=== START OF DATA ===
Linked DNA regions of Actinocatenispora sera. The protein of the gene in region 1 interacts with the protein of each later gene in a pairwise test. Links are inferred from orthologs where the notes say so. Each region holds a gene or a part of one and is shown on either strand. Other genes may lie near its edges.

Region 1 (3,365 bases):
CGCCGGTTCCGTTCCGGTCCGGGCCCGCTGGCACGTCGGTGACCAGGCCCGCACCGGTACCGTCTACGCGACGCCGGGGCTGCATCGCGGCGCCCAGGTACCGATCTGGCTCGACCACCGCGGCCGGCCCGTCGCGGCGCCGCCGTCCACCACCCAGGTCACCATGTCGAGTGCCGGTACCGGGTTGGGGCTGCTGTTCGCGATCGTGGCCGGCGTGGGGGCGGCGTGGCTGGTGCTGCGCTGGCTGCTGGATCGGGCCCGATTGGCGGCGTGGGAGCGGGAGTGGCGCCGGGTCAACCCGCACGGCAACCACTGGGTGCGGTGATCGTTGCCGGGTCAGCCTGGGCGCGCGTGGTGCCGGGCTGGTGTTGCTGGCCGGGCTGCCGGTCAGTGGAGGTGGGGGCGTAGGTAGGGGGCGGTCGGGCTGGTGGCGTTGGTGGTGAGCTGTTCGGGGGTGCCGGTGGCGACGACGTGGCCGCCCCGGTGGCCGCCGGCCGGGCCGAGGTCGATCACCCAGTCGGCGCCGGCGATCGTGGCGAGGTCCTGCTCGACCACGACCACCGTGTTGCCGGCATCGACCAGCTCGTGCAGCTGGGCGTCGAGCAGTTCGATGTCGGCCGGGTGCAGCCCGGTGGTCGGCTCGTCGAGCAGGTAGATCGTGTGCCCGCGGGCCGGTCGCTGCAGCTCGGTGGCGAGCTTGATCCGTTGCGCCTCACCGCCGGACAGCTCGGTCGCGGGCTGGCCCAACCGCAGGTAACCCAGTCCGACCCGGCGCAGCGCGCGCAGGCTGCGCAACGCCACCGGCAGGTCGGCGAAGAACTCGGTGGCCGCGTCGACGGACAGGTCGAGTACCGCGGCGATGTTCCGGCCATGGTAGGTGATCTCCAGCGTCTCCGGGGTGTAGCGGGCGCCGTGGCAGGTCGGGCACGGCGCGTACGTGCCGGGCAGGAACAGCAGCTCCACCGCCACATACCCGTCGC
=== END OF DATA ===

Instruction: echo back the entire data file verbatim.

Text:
Linked DNA regions of Actinocatenispora sera. The protein of the gene in region 1 interacts with the protein of each later gene in a pairwise test. Links are inferred from orthologs where the notes say so. Each region holds a gene or a part of one and is shown on either strand. Other genes may lie near its edges.

Region 1 (3,365 bases):
CGCCGGTTCCGTTCCGGTCCGGGCCCGCTGGCACGTCGGTGACCAGGCCCGCACCGGTACCGTCTACGCGACGCCGGGGCTGCATCGCGGCGCCCAGGTACCGATCTGGCTCGACCACCGCGGCCGGCCCGTCGCGGCGCCGCCGTCCACCACCCAGGTCACCATGTCGAGTGCCGGTACCGGGTTGGGGCTGCTGTTCGCGATCGTGGCCGGCGTGGGGGCGGCGTGGCTGGTGCTGCGCTGGCTGCTGGATCGGGCCCGATTGGCGGCGTGGGAGCGGGAGTGGCGCCGGGTCAACCCGCACGGCAACCACTGGGTGCGGTGATCGTTGCCGGGTCAGCCTGGGCGCGCGTGGTGCCGGGCTGGTGTTGCTGGCCGGGCTGCCGGTCAGTGGAGGTGGGGGCGTAGGTAGGGGGCGGTCGGGCTGGTGGCGTTGGTGGTGAGCTGTTCGGGGGTGCCGGTGGCGACGACGTGGCCGCCCCGGTGGCCGCCGGCCGGGCCGAGGTCGATCACCCAGTCGGCGCCGGCGATCGTGGCGAGGTCCTGCTCGACCACGACCACCGTGTTGCCGGCATCGACCAGCTCGTGCAGCTGGGCGTCGAGCAGTTCGATGTCGGCCGGGTGCAGCCCGGTGGTCGGCTCGTCGAGCAGGTAGATCGTGTGCCCGCGGGCCGGTCGCTGCAGCTCGGTGGCGAGCTTGATCCGTTGCGCCTCACCGCCGGACAGCTCGGTCGCGGGCTGGCCCAACCGCAGGTAACCCAGTCCGACCCGGCGCAGCGCGCGCAGGCTGCGCAACGCCACCGGCAGGTCGGCGAAGAACTCGGTGGCCGCGTCGACGGACAGGTCGAGTACCGCGGCGATGTTCCGGCCATGGTAGGTGATCTCCAGCGTCTCCGGGGTGTAGCGGGCGCCGTGGCAGGTCGGGCACGGCGCGTACGTGCCGGGCAGGAACAGCAGCTCCACCGCCACATACCCGTCGC